Sometimes there are things in our culture that are said again and again and again. Phrases that really get in the way of our communication. And one of those is “common sense.” Let’s just set the record straight there is no common sense. There’s no common anything. Really the biggest challenge in communication is all about believing thoughts. And that our thoughts are common to people around us. That what makes sense to me should make sense to you. And to feel validated in my thoughts, I need you to be thinking the same thoughts.
These exact phrases could be uttered in my home. Now I want you to notice the difference and see if there’s any common sense about them. “It’s just common sense that you should rinse your dishes before you put them in the dishwasher. Everybody knows that.” Or “It’s just common sense that you would put your dishes in the dishwasher and let the dishwasher do the heavy lifting and hard work.”
Or “It’s just common sense that you would let people know if you’re going to be late. Everyone does it. Everyone should do it.” Or “It’s just common sense that people know when you give them a time, you may be five or ten minutes late and that’s okay. You don’t need to let everyone know. It’s just common sense.”
The problem with thinking if my thoughts are what everyone else is thinking, is that if that were the case, our partners would be doing some pretty intentionally hurtful things a lot of the time. In my marriage, at least once or twice a day, my husband would be a horrible monster. But if he’s having different thoughts, then it’s a different situation. He’s got different motivations and different fears and anxieties and insecurities that he’s coming from.
Let me give you a scenario. You’re running out the door to go to the gym and this is your alone time. Your son has an appointment in 30 minutes and your husband has to take your son to this appointment. It is really important. And so you go to your husband who’s in the office, in front of his computer. “Hey, please don’t forget this appointment is in 30 minutes” and then your husband mumbles something and you drive to the gym and get started working out.
50 minutes later your husband texts you and says, “When’s our son’s appointment?” And you are so beyond frustrated. You feel alone as a parent because why do you have to think about all the appointments all the time? You feel embarrassed because now you’re going to have to clean up all this garbage that your husband left and talk to the professional whose appointment you missed. And you also feel disrespected by your husband because he couldn’t take a hot minute to peel his eyes away from the computer and listen to you.
If your husband had the same thoughts, if there was some “common sense” going on here, it would be something like this. “Please do not be married to this abusive man because he clearly does not respect you. He clearly doesn’t want to be your co-parent. So please do not remain married.”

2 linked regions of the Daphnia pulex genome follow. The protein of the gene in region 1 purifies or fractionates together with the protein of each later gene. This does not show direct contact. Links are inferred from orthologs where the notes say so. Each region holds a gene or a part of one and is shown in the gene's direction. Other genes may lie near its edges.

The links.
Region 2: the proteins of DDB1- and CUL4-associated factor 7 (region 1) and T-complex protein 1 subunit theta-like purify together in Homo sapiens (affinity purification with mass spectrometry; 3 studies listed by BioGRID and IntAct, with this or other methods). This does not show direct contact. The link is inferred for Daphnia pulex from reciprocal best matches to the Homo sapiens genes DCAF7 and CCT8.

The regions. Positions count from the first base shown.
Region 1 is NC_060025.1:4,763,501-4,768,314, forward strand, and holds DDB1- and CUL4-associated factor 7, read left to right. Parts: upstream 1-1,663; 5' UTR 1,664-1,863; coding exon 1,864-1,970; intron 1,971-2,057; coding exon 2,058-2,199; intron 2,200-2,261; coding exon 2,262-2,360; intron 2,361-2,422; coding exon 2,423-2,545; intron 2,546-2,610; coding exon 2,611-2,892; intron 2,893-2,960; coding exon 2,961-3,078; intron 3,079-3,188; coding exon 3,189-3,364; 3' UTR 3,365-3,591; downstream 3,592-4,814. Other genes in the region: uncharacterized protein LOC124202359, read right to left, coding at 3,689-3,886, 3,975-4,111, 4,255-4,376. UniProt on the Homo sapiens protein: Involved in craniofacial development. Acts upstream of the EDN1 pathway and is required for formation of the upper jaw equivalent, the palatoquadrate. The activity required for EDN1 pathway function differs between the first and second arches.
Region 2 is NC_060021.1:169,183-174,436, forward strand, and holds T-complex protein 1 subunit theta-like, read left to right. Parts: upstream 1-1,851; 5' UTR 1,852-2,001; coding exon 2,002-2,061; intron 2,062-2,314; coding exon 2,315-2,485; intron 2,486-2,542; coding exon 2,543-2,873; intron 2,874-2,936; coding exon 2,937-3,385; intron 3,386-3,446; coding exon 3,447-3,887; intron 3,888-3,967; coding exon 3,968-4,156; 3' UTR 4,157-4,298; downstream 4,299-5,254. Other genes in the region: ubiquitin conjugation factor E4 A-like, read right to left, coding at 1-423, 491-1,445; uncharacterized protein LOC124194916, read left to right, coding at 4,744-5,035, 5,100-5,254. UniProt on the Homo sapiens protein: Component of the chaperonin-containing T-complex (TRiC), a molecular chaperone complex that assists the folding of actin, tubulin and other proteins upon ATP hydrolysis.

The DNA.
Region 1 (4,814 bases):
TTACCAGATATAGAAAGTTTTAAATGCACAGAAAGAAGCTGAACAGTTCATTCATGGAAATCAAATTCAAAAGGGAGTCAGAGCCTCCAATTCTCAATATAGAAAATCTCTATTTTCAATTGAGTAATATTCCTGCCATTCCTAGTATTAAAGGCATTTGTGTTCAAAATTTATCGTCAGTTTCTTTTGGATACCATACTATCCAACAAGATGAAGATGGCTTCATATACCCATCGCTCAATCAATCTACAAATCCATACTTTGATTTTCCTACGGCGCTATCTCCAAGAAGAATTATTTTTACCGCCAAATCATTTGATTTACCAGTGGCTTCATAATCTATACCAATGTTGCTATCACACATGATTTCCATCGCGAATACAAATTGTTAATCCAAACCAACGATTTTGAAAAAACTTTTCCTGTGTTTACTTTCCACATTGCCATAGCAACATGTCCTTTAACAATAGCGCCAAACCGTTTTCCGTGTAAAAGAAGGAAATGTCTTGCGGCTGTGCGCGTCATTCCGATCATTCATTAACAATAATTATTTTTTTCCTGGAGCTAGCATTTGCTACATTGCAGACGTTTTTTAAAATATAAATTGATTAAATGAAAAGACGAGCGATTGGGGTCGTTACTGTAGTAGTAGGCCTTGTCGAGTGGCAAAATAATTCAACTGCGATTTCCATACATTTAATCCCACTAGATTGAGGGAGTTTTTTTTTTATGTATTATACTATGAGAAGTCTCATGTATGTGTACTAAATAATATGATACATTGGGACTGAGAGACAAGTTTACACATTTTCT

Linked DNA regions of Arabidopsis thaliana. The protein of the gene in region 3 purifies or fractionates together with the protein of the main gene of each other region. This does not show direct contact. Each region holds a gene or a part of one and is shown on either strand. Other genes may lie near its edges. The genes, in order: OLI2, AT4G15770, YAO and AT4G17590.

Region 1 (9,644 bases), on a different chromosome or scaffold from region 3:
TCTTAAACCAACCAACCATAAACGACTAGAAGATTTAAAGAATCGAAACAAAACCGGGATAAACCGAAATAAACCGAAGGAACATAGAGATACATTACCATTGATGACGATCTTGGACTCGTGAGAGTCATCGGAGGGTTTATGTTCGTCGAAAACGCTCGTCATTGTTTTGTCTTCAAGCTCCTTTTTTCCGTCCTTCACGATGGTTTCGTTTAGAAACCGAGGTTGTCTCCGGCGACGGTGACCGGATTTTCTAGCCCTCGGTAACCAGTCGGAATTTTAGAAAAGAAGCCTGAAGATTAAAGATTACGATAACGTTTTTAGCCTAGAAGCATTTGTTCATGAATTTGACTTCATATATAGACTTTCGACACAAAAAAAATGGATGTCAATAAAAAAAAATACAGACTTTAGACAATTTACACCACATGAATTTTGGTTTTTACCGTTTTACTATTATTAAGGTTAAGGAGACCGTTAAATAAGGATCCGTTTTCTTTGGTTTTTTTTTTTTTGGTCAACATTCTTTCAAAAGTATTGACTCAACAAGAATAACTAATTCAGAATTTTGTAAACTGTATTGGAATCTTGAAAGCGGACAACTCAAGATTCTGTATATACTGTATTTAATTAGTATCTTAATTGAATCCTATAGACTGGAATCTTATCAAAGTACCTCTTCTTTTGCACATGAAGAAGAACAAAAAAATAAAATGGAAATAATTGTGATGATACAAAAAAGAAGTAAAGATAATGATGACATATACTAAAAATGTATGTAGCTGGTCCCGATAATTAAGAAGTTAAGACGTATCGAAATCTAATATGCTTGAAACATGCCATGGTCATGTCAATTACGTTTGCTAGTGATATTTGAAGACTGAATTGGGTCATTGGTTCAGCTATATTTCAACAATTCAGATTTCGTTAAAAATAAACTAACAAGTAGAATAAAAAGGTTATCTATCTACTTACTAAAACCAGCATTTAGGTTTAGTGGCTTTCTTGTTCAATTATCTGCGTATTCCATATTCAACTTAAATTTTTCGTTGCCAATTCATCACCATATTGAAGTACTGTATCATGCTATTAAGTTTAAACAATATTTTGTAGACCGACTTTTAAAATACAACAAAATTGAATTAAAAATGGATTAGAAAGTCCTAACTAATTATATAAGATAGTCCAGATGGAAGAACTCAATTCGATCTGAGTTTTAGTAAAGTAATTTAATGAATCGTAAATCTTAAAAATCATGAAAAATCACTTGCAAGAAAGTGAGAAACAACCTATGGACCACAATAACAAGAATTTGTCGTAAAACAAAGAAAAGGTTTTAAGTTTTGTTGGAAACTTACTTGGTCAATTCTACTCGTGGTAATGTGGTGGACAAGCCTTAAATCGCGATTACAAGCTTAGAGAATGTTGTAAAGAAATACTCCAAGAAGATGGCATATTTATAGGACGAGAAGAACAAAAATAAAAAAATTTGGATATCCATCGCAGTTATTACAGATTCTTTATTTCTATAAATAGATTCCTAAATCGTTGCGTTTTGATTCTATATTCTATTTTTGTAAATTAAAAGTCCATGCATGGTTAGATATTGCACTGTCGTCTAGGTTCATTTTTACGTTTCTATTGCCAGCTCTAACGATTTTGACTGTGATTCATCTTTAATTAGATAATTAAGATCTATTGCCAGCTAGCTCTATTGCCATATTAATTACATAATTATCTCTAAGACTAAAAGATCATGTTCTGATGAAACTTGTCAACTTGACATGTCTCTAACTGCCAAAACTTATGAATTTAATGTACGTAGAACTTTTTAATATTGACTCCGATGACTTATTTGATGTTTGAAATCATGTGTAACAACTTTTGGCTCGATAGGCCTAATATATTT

But if he’s having different thoughts, his own thoughts, the situation would be different. So why don’t we examine them in a scenario from his thinking. I happen to know what your husband was going through. You were rushing out of the door thinking about going to the gym. You showed the appointment reminder to your husband in his office.
At that time though, he’d just received a really scary email from his boss, threatening his work situation. He panicked. He got stressed. He was writing an email in response. He was thinking about how important his income was for the family. He was thinking about how important him providing and enabling you to go to the gym and for your son to actually go to appointments was. And he was really absorbed in that.
50 minutes went by and your son wandered into the office. He remembered he texts you and you fired him back a really nasty text because you were dealing with this seemingly abusive person you were thinking of and he felt horrible. He felt like a failure. He felt criticized. He didn’t know how to repair it and so he didn’t text you back.
I’m sure that gave you a whole bunch of other thoughts, so if you take away anything from this video, please take away that the thoughts you think your partner is having or the motivations you think your partner is having or the common sense that you think everybody should have, isn’t real. It’s all unique to you.
You can look at your partner today and see that your beloved husband may be living on his own Island, have his own language, his own culture, his own insecurities, his own feelings, all of that stuff. He’s got his own stuff going on.
If you ever feel hurt, if you ever feel disrespected or not heard or not important, or you feel like he thinks you’re stupid or any of that stuff, please go and check with him. He is the best source of information that you can use.
Your thoughts are different than each other. Your motivations are different. That is the crux of good communication and anytime you’re tripped up, anytime you’re in an argument, this will be at the heart of it.
I hope that was helpful. I would love to hear your thoughts in the comments below.
I’ll talk to you guys next time.